Here, the harm suffered is the alleged underpayment of the life insurance policy proceeds to Sidorov, both in the form of insufficient interest and a failure to include Schultz's premium payments made after Natalya's death. That harm was the exact harm addressed by the Probate Court's order to Transamerica to make payment to Sidorov. FAC ¶ 43; see also RJN Ex. B at 5 (Sidorov's Probate Court petition requesting the court "order that Transamerica pay the Policy proceeds to the Estate of Ms. Sidorova"); id. Ex. C at 20 (Transamerica's answer referring to "the total Policy proceeds on the life of Decedent have a value of $2,000,000" and stating the "Policy proceeds, plus applicable interest (from January 22, 2010 through September 26, 2014) and premiums paid following Decedent's death, will be deposited with the Court upon the filing of this [answer and] Counterclaim for a total amount of $2,236,327.30"); id. Ex. D at 19 (notice of deposit of interpleader funds "in the amount of $2,236,327.30"); id. Ex. H at 4 (stipulation between Transamerica and Sidorov to have interpleaded $2,236,327.30 transferred to Estate of Natalya Sidorova); id. Ex. J at 3 (order confirming interpleaded funds to "be disbursed to the 'Estate of Natalya Sidorova' forthwith consistent with the parties' agreement"). Here, the relevant records show Sidorov requested the policy proceeds; Transamerica declared the total value, including "applicable interest" and "premiums paid following" Natalya's death was $2,236,327.30; Transamerica and Sidorov stipulated to transferring that amount to Natalya's Estate; and the Probate Court issued an order consistent with that stipulation. See RJN Exs. B-D, H, J. Thus, the harm Sidorov asserts was suffered here stemming from Transamerica's 2014 conduct, namely alleged underpayment of the life insurance policy proceeds in light of interest owed and premium payments made after Natalya's death, is identical to the harm addressed by the state court in resolving Sidorov's probate action.

A probate court may hear "causes of action, or matters that are normally raised in a civil action to the extent that the matters are related factually to the subject matter of a petition filed under" Part 19 of the California Probate Code, "which governs conveyances or transfers of property claimed to belong to a decedent or other person." In re Estate of Kraus, 184 Cal. App. 4th 103, 110-11 (2010). District courts may be "bound to afford preclusive effect" to "relevant factual findings" and "overlapping legal issues finally determined" by a probate court. In re Marshall, 600 F.3d 1037, 1064 (9th Cir. 2010), aff'd sub nom. Stern v. Marshall, 564 U.S. 462 (2011) (holding "district court erred when it did not afford preclusive effect to the relevant determinations by the Texas probate court").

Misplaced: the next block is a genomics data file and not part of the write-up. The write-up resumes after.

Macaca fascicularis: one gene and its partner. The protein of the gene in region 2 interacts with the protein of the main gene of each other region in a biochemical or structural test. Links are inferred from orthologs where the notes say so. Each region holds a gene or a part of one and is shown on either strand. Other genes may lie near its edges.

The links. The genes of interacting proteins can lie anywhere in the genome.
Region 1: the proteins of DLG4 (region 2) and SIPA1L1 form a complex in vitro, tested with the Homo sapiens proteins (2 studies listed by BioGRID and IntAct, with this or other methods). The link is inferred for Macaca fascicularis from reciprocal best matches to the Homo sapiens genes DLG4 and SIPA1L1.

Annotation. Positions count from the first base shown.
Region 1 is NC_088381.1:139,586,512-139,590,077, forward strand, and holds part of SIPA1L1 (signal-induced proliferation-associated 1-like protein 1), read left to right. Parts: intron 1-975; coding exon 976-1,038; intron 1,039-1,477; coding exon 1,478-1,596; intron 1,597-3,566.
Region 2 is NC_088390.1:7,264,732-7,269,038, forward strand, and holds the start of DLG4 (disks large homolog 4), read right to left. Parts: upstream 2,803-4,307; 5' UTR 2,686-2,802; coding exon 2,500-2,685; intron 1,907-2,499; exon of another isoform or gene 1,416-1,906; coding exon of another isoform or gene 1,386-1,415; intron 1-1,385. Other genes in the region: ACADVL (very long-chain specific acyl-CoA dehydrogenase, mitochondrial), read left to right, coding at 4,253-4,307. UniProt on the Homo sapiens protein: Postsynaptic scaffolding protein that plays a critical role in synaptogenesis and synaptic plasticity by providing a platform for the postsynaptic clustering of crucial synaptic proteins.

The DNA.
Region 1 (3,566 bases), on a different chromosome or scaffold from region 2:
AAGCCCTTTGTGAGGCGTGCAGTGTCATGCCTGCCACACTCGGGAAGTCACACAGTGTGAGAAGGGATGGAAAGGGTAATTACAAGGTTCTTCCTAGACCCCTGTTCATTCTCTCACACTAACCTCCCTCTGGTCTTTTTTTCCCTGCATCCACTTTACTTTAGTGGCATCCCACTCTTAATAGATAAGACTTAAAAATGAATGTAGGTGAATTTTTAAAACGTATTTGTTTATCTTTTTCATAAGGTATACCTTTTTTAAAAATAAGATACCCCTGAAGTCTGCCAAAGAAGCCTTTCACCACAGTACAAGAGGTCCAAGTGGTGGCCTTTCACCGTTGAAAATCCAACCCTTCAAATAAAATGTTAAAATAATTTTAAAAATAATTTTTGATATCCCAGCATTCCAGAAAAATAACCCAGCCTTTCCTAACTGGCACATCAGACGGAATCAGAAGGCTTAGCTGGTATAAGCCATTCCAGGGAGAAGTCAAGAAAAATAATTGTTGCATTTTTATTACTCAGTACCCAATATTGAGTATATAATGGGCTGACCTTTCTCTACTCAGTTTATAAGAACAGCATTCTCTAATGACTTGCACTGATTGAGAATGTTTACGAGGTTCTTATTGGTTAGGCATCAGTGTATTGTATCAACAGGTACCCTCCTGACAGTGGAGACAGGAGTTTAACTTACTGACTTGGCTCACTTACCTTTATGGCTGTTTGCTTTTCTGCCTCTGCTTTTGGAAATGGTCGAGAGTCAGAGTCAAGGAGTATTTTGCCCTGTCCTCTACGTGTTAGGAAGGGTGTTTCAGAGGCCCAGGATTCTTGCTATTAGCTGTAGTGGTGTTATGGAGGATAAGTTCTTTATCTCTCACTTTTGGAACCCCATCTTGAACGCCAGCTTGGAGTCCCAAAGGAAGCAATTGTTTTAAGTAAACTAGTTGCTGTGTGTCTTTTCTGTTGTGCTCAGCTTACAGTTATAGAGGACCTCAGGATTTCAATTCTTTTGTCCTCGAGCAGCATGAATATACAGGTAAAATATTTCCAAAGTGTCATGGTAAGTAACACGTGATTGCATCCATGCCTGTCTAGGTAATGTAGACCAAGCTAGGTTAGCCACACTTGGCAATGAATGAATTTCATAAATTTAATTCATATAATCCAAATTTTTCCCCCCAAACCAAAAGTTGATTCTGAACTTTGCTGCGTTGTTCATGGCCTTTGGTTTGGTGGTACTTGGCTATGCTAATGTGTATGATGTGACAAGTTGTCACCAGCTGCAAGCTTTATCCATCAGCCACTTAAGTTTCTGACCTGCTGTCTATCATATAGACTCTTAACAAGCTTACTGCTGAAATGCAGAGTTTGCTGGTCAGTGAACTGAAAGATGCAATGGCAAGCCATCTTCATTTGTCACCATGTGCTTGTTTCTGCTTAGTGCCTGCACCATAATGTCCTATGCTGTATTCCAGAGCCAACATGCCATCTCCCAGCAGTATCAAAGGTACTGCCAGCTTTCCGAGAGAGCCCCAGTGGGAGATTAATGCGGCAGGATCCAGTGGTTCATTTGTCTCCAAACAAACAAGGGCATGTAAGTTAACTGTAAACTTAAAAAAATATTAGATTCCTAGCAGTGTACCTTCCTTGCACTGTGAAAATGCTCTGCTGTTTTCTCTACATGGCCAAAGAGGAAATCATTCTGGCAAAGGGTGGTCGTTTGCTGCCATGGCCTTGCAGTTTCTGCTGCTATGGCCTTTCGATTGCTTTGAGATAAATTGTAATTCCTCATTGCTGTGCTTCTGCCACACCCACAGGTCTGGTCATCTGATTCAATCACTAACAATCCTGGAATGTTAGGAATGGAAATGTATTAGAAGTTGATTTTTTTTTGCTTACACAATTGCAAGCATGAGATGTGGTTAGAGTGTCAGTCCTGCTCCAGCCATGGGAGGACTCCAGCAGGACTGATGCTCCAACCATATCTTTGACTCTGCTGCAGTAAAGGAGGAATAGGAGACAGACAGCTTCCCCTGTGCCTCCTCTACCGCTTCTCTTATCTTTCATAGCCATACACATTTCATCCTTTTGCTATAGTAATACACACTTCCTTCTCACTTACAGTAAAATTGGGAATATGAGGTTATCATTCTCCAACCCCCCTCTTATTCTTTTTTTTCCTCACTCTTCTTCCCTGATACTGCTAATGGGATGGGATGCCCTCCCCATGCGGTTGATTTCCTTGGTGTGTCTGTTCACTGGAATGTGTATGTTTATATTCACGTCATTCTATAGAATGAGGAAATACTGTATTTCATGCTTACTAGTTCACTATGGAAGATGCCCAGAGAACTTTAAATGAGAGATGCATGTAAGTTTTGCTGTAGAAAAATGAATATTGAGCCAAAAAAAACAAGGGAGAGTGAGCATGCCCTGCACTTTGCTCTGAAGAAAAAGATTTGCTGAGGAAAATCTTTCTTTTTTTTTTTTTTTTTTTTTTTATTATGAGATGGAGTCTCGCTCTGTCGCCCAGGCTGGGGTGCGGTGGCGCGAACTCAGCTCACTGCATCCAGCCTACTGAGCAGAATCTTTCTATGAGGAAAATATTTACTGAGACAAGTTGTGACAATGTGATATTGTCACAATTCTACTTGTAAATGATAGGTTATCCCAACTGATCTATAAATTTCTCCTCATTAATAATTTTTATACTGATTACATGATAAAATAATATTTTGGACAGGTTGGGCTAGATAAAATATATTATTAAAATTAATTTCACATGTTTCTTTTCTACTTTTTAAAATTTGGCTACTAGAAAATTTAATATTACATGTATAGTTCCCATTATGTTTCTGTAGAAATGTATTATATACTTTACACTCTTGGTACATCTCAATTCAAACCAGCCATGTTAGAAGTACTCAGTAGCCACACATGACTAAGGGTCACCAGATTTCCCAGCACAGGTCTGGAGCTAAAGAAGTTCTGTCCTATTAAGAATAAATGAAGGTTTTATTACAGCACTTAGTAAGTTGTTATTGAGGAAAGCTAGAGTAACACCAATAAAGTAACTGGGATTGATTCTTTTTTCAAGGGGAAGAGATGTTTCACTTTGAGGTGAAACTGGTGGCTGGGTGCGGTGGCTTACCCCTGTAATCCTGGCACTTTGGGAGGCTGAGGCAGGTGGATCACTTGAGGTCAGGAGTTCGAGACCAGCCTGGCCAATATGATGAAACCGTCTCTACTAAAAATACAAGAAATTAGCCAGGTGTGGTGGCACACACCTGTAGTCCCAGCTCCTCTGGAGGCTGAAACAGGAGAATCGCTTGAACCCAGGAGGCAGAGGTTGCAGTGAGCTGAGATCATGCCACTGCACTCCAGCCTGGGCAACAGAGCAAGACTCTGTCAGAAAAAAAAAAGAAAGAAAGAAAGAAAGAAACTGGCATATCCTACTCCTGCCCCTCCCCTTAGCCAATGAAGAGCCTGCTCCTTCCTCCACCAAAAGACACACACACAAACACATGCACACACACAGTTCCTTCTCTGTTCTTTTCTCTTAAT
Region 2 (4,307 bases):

In his probate action, Sidorov had the opportunity to contest the amount interpleaded by Transamerica or the amount ordered paid by the court during the probate action; Sidorov could even have pursued a claim of breach of contract as part of his petition. Instead, Sidorov stipulated with Transamerica to the amount transferred to the Estate of Natalya Sidorova. See RJN Ex. H at 4-5. Transamerica was a named party in the petition filed by Sidorov in Probate Court, and was directly ordered to "pay insurance proceeds to administrator." See RJN Exs. B, G at 2. Thus, claim preclusion bars Sidorov's claims of insufficient interest paid and lack of payment of Schultz's paid premiums after Natalya's death.

Because Sidorov's claims related to Transamerica's alleged 2014 conduct are barred by res judicata, the court does not reach the substance of these claims either.

Transamerica's motion to dismiss is GRANTED as to all claims.


Although "[t]he court should freely give [leave to amend the pleading] when justice so requires," Fed. R. Civ. P. 15(a)(2), the court concludes here that leave to amend would be an "exercise in futility." Ascon Props., 866 F.2d at 1160 (internal citations omitted). An amended complaint could not cure the defects in the complaint reviewed above. Sidorov cannot change the fact that he obtained and continued to possess the documents relevant to his allegations in 2011 and did not investigate further until 2014. Additionally, Sidorov cannot overcome the claim preclusive effect of the final resolution of his probate action to plead a claim based on Transamerica's alleged 2014 conduct. Leave to amend the complaint is DENIED.


The court GRANTS the motion to dismiss. See ECF No. 40.

The court DENIES leave to amend the complaint.

This case is CLOSED.

IT IS SO ORDERED. DATED: September 5, 2018.